BJL wrote:chriso_29er wrote:I would say that the designer of those markings actually expected bikes to stay in the turn lane. But the bike symbol could be located in a much better spot. God knows if that goes against the road rules or not.
Without re-quoting the photos, what the road engineers meant for cyclists is completely unknown. I highly doubt that the engineers put any thought into what cyclists would do here at all. What you're seeing is priority being given to motorists..........
Agree - not only is priority given to motorists it is also a given that speed shouldn't be reduced by cyclists intruding into a through space for vehicles - one other (of many) bits of cycle lane design that annoys me is when a cycle lane disappears to allow a vehicle right turn lane and through traffic to pass on the inside - emphasis is on maintaining speed of through vehicles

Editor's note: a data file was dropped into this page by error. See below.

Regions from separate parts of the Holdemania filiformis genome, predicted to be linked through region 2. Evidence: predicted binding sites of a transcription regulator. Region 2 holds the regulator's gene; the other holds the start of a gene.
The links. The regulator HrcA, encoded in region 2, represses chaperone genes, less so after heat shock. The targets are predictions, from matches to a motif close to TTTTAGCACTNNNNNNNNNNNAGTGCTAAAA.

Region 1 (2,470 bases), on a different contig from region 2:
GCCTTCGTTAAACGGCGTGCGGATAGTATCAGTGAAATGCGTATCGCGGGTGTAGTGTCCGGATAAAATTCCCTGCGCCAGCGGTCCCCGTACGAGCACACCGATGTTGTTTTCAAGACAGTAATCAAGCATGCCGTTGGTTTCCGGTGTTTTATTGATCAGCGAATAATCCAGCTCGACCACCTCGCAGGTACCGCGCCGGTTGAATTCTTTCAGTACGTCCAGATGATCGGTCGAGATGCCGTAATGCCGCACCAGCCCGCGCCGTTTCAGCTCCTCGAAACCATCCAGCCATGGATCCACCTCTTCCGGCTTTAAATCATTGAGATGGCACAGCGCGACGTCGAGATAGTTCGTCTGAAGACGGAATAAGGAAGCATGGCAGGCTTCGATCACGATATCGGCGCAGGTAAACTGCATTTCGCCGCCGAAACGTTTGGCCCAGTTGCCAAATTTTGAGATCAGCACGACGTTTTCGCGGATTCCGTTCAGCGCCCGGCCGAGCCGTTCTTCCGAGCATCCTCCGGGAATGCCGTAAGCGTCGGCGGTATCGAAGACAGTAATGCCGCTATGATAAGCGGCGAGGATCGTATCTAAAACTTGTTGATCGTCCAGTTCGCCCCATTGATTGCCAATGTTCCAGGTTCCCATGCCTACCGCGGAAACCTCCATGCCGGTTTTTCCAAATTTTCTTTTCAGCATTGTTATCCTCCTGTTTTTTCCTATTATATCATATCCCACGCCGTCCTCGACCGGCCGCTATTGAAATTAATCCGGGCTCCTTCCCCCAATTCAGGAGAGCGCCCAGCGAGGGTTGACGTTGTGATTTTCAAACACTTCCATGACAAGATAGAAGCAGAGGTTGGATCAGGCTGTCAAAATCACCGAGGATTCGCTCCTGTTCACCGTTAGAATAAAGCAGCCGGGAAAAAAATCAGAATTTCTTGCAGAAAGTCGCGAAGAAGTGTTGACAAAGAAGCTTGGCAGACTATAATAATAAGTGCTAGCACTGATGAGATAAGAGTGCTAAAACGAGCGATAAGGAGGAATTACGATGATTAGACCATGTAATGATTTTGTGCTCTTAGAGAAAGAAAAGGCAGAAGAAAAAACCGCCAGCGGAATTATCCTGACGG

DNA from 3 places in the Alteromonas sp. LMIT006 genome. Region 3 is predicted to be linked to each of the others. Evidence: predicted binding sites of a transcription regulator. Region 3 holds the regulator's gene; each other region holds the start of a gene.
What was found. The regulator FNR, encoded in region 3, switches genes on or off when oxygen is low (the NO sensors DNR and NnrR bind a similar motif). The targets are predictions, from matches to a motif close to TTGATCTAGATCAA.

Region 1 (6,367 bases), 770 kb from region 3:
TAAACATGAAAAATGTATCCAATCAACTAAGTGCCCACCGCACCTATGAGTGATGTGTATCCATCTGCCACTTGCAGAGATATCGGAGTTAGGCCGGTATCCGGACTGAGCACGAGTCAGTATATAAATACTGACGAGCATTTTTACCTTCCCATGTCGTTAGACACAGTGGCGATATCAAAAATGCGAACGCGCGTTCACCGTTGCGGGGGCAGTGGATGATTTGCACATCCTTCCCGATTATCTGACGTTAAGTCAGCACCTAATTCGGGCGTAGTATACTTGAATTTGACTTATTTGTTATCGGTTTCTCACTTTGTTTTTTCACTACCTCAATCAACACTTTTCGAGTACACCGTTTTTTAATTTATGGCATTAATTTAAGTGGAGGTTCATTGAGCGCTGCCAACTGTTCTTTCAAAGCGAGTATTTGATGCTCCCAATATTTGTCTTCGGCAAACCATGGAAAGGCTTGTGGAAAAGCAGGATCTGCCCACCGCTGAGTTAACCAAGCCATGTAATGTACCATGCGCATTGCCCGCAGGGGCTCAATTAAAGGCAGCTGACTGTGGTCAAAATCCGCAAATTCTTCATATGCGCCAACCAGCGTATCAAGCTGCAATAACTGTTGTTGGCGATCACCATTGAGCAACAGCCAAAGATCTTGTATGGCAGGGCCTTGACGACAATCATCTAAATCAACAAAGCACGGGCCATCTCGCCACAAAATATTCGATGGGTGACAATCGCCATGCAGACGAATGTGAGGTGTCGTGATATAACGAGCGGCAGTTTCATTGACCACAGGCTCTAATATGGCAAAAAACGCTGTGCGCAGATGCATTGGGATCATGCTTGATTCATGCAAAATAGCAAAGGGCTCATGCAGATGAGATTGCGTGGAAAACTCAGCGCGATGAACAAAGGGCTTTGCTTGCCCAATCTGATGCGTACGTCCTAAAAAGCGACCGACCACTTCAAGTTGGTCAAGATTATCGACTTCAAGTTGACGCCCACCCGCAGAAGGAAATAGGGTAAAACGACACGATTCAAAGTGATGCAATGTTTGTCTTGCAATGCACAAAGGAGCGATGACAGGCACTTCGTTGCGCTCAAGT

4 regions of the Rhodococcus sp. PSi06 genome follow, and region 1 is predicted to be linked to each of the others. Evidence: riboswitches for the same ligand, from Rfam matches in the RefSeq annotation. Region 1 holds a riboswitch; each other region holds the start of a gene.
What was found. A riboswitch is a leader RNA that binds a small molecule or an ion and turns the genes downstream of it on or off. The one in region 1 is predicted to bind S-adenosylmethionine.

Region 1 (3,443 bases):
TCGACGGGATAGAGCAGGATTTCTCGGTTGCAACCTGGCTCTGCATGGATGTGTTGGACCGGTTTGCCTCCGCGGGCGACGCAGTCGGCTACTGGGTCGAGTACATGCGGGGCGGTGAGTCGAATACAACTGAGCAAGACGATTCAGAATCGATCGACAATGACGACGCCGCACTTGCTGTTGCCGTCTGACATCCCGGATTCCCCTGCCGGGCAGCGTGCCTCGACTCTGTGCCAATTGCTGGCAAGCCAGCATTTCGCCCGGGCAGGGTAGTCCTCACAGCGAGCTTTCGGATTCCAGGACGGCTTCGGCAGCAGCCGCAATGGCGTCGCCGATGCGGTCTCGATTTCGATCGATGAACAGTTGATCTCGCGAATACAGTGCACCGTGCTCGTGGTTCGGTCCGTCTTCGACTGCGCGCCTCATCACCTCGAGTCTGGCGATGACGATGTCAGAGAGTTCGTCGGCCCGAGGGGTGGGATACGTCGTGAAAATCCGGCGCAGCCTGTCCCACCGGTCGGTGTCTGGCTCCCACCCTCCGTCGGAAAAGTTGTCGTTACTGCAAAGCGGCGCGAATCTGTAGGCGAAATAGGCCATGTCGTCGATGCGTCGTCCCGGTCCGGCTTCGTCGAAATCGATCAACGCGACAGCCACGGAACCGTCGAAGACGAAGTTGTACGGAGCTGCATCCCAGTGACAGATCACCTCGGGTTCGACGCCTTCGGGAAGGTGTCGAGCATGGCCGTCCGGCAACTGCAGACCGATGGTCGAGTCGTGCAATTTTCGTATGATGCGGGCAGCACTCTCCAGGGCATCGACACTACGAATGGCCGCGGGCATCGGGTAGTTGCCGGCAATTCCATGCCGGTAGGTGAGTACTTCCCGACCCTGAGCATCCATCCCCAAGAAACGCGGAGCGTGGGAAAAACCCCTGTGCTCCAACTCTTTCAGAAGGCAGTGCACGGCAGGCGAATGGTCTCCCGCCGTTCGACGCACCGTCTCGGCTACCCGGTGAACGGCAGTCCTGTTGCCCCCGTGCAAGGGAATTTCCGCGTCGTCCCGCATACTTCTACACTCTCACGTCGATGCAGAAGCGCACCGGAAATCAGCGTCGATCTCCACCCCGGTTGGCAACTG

going back to what did the road designer intend? - no idea but what I do know is that cyclist provision like this is inherently dangerous when experienced cyclists have to think and debate about what to do...and then use their experience to give a safe solution - sadly less experienced cyclists trust the road layout to be inherently safe
sort of back on topic an interesting illustration.....work out where the cyclist is expected to be going in this pic' >>>>>
Dec 2017 Press release http://www.austroads.com.au/news-events ... approaches
in full here https://www.onlinepublications.austroad ... AP-R556-17 if you register but is free to download